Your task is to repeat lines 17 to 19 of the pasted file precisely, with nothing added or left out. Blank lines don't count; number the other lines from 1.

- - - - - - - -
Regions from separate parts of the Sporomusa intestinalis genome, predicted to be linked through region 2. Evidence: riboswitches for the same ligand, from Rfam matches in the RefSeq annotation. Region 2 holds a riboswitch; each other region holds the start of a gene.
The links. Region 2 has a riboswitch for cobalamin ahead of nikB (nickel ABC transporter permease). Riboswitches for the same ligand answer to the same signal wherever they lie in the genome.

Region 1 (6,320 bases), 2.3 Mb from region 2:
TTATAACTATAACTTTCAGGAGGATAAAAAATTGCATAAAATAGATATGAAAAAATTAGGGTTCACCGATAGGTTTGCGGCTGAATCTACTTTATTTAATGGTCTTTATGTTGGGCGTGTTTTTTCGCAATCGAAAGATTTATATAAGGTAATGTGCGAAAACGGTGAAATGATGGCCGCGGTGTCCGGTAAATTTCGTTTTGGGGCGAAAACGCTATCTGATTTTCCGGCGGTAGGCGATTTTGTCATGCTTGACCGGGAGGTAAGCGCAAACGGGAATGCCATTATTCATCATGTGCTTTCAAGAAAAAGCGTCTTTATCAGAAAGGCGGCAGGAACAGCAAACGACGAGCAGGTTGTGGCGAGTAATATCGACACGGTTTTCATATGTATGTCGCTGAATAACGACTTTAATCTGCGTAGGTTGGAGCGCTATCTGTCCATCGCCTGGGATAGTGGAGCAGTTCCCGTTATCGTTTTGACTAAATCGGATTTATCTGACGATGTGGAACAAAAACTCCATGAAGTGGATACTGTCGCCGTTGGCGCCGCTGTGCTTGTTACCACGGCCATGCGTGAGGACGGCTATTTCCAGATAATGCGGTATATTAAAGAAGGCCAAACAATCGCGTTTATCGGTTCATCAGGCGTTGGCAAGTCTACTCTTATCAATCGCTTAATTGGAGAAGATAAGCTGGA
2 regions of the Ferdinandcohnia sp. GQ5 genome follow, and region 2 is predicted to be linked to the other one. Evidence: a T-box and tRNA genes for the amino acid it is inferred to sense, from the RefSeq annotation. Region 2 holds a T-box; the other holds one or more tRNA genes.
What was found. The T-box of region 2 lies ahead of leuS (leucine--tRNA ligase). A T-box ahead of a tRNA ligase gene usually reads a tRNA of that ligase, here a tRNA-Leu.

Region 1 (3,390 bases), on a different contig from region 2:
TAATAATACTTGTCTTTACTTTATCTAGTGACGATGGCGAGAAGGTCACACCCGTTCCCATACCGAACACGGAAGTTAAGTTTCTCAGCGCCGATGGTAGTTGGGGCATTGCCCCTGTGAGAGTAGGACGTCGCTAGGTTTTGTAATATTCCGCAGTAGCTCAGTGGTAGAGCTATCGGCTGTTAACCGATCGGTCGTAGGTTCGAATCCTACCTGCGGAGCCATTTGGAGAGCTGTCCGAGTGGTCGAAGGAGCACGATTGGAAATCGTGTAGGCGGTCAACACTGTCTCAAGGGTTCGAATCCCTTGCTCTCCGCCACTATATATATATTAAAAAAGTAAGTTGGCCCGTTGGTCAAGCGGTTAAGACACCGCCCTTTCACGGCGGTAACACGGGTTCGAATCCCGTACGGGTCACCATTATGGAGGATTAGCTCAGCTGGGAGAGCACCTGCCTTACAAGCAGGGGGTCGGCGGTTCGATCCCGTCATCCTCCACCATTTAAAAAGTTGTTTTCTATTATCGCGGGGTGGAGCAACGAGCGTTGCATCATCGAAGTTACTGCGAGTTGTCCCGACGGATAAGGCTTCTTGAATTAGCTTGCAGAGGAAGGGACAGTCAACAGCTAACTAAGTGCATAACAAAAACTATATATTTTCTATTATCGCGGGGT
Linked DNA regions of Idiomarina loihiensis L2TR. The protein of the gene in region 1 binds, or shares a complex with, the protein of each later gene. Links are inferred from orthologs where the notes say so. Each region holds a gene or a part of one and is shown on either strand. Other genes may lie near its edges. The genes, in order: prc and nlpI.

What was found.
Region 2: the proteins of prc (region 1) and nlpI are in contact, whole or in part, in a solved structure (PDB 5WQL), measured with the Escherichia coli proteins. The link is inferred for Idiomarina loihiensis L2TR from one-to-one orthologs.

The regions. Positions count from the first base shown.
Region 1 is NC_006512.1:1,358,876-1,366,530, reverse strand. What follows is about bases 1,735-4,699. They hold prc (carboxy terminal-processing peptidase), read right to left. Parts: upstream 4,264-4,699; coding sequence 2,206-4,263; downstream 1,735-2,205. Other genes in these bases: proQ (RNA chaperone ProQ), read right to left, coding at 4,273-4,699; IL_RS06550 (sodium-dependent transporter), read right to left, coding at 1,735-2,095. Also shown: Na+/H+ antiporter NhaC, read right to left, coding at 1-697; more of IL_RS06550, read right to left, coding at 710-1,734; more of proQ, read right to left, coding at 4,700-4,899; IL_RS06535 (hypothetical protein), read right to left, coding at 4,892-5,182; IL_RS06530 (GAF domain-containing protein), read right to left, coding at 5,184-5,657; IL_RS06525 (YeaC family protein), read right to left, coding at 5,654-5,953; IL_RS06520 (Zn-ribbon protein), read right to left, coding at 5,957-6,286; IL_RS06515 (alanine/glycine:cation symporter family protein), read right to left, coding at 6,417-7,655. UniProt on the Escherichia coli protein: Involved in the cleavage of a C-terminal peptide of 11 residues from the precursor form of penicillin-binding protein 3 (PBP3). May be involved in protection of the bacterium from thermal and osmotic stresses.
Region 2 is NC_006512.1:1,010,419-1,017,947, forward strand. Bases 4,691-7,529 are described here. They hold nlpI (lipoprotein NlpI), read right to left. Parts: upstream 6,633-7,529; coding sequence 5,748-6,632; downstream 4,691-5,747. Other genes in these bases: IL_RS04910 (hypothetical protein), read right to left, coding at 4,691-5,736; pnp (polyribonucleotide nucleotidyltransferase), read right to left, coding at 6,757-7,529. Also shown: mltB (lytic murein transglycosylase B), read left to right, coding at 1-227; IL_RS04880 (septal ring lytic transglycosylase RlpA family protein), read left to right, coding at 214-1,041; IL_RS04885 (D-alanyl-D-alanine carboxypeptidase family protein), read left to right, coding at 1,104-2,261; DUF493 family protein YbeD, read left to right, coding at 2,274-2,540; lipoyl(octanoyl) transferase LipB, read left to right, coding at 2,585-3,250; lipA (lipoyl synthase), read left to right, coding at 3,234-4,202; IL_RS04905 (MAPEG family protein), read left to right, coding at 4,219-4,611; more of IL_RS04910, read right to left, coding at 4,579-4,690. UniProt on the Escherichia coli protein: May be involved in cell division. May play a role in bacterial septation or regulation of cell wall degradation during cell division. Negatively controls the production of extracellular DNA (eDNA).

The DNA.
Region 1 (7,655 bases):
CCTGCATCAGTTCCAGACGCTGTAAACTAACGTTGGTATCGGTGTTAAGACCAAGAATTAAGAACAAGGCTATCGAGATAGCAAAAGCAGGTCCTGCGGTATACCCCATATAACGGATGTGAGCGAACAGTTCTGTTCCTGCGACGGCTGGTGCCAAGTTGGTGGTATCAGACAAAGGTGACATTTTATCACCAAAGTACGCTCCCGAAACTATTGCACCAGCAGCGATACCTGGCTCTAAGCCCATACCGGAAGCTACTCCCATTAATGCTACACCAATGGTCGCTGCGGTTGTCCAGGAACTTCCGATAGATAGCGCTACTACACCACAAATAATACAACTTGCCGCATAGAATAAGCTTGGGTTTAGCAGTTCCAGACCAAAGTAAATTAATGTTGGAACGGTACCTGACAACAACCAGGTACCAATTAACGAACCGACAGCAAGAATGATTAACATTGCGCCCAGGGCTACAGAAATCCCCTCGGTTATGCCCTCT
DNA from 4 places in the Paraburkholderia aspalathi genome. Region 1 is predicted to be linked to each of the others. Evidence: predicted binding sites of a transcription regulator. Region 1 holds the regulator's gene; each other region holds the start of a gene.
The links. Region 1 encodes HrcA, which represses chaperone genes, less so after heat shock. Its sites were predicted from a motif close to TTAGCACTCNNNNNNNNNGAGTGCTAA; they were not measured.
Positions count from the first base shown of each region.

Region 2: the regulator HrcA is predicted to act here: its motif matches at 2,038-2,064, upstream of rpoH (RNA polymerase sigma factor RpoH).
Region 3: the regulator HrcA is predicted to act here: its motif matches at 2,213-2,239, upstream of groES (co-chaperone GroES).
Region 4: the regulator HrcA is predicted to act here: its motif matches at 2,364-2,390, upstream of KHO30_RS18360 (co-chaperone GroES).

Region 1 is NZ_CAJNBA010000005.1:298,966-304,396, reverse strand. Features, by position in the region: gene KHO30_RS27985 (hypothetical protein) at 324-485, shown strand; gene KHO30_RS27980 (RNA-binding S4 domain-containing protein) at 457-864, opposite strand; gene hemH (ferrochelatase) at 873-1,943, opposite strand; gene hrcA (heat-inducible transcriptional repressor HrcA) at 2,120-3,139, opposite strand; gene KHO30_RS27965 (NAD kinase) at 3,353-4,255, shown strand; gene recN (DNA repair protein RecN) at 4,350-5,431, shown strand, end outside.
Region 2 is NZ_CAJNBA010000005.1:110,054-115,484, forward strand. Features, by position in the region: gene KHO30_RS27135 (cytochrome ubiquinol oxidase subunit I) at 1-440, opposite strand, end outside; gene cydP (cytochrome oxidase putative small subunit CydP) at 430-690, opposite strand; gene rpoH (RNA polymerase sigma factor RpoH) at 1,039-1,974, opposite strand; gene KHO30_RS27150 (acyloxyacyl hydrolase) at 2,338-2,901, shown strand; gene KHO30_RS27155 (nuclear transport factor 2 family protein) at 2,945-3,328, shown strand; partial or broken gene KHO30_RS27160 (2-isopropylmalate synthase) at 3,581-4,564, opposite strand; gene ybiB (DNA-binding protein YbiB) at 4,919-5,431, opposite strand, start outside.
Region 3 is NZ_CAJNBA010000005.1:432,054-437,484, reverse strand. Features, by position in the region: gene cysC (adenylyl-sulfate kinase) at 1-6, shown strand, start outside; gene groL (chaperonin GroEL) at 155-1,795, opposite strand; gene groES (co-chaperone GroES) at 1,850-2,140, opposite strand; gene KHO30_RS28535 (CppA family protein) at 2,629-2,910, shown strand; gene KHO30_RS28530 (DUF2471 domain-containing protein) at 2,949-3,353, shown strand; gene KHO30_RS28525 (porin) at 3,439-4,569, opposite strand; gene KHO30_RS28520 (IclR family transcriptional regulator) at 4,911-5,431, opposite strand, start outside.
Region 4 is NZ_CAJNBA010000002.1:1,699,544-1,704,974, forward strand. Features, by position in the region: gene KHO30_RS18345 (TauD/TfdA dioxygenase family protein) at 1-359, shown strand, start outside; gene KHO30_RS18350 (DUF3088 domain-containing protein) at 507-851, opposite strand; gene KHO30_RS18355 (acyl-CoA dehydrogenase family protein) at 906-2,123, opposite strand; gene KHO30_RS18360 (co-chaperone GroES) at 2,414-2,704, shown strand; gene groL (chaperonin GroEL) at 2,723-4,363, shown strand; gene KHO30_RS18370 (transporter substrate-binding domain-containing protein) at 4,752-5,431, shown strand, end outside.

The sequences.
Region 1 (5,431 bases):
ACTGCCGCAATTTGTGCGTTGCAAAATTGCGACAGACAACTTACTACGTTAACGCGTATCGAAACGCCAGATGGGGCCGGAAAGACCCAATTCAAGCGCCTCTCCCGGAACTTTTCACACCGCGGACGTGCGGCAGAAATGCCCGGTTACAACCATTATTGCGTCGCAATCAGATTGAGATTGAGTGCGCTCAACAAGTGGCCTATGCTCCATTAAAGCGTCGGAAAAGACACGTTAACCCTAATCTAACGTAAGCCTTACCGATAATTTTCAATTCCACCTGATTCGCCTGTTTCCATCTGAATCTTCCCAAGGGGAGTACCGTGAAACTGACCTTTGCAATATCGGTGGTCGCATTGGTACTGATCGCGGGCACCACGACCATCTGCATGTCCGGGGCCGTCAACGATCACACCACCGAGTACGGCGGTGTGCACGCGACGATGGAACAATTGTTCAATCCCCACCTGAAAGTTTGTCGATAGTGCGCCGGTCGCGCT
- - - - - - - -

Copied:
CCTGCATCAGTTCCAGACGCTGTAAACTAACGTTGGTATCGGTGTTAAGACCAAGAATTAAGAACAAGGCTATCGAGATAGCAAAAGCAGGTCCTGCGGTATACCCCATATAACGGATGTGAGCGAACAGTTCTGTTCCTGCGACGGCTGGTGCCAAGTTGGTGGTATCAGACAAAGGTGACATTTTATCACCAAAGTACGCTCCCGAAACTATTGCACCAGCAGCGATACCTGGCTCTAAGCCCATACCGGAAGCTACTCCCATTAATGCTACACCAATGGTCGCTGCGGTTGTCCAGGAACTTCCGATAGATAGCGCTACTACACCACAAATAATACAACTTGCCGCATAGAATAAGCTTGGGTTTAGCAGTTCCAGACCAAAGTAAATTAATGTTGGAACGGTACCTGACAACAACCAGGTACCAATTAACGAACCGACAGCAAGAATGATTAACATTGCGCCCAGGGCTACAGAAATCCCCTCGGTTATGCCCTCT
DNA from 4 places in the Paraburkholderia aspalathi genome. Region 1 is predicted to be linked to each of the others. Evidence: predicted binding sites of a transcription regulator. Region 1 holds the regulator's gene; each other region holds the start of a gene.
The links. Region 1 encodes HrcA, which represses chaperone genes, less so after heat shock. Its sites were predicted from a motif close to TTAGCACTCNNNNNNNNNGAGTGCTAA; they were not measured.